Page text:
1) Yom Kippur is a serious fast day for those who are able to fast without harm. There are many reasons that people might find fasting harmful, however, including those with various physical and mental health conditions, trauma around food and hunger, disabilities, and more. If fasting does cause harm, it is actually a mitzvah to eat. 

 

We understand your curiosity in asking this question, particularly if the concept of needing to eat on Yom Kippur is new to you. We do ask, however, that you reflect before asking those who are eating and/or drinking on Yom Kippur to give explanations for doing so. Most of us don’t normally ask people to share their health conditions with us because we understand that information to be personal and private. We usually let others take the lead on how much they do or do not wish to share with us. Please respect the fact that people who need to eat on Yom Kippur may prefer to keep their reasons private.

2) Even for those who are able to fast without harm, Yom Kippur is so much more than the fast. Yom Kippur is about teshuvah, which is sometimes explained as repentance. We would like to suggest a more expansive meaning of teshuvah, however. We see teshuvah as a process of self-reflection, where a person has an opportunity to draw closer to their true self, and to draw closer to God.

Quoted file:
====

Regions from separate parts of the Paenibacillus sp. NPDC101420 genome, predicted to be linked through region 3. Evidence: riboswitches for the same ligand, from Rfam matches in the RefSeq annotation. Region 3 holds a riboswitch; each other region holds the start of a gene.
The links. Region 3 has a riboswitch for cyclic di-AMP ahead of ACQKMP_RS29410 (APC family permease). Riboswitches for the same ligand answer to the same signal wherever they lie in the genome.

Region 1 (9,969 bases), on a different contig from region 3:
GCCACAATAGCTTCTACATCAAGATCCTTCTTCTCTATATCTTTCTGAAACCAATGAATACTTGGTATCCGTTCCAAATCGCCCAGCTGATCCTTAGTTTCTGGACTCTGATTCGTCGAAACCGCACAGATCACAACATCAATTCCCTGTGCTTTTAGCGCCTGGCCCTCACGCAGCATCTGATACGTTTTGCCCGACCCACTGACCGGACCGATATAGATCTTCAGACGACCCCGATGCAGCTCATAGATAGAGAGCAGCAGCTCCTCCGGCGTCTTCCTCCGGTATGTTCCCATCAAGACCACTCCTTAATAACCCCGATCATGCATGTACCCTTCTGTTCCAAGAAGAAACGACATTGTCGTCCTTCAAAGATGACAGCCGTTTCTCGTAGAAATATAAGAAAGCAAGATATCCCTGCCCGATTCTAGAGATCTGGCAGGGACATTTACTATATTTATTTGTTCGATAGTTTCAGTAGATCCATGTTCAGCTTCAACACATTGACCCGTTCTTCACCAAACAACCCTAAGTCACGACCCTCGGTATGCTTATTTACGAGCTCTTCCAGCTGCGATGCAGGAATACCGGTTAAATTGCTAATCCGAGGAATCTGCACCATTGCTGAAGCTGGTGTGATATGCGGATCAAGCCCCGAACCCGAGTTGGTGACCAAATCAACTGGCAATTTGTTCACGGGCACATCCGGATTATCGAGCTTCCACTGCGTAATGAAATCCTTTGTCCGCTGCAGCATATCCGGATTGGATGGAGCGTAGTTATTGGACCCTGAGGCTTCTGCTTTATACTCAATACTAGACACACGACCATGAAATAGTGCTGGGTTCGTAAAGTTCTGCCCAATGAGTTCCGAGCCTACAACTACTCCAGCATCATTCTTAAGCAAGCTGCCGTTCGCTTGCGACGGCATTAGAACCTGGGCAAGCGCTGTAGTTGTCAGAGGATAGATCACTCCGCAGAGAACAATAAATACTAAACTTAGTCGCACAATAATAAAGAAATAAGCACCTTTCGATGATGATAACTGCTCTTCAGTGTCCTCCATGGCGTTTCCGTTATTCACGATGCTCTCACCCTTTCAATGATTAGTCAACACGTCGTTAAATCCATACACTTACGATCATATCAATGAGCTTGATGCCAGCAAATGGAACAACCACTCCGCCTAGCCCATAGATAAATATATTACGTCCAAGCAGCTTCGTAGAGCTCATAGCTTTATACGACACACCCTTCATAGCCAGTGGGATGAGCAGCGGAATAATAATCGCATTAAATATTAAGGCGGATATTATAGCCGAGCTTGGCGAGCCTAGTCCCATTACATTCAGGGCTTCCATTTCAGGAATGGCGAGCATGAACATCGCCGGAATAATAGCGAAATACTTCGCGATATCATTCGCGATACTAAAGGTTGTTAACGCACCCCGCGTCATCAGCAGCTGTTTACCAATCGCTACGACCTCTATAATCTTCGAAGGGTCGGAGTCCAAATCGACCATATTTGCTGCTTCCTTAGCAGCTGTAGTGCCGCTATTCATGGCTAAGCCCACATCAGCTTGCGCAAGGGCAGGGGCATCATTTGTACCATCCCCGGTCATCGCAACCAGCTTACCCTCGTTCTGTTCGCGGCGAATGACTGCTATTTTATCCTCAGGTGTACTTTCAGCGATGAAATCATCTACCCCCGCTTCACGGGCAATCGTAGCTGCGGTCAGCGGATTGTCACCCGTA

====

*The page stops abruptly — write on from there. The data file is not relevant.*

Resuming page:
Those who are able to fast can use the fast as part of their process of teshuvah. Those who need to eat can make their eating meaningful by using it to draw closer to God and to their true selves.

3) Typically, discussions start with the assumption that eating on Yom Kippur is a transgression, even in the case of someone with a health condition who can't safely fast. The goal then, is to minimize the transgression or violation by eating and/or drinking less than a shiur at a time, the quantity that invokes the biblical punishment of karet.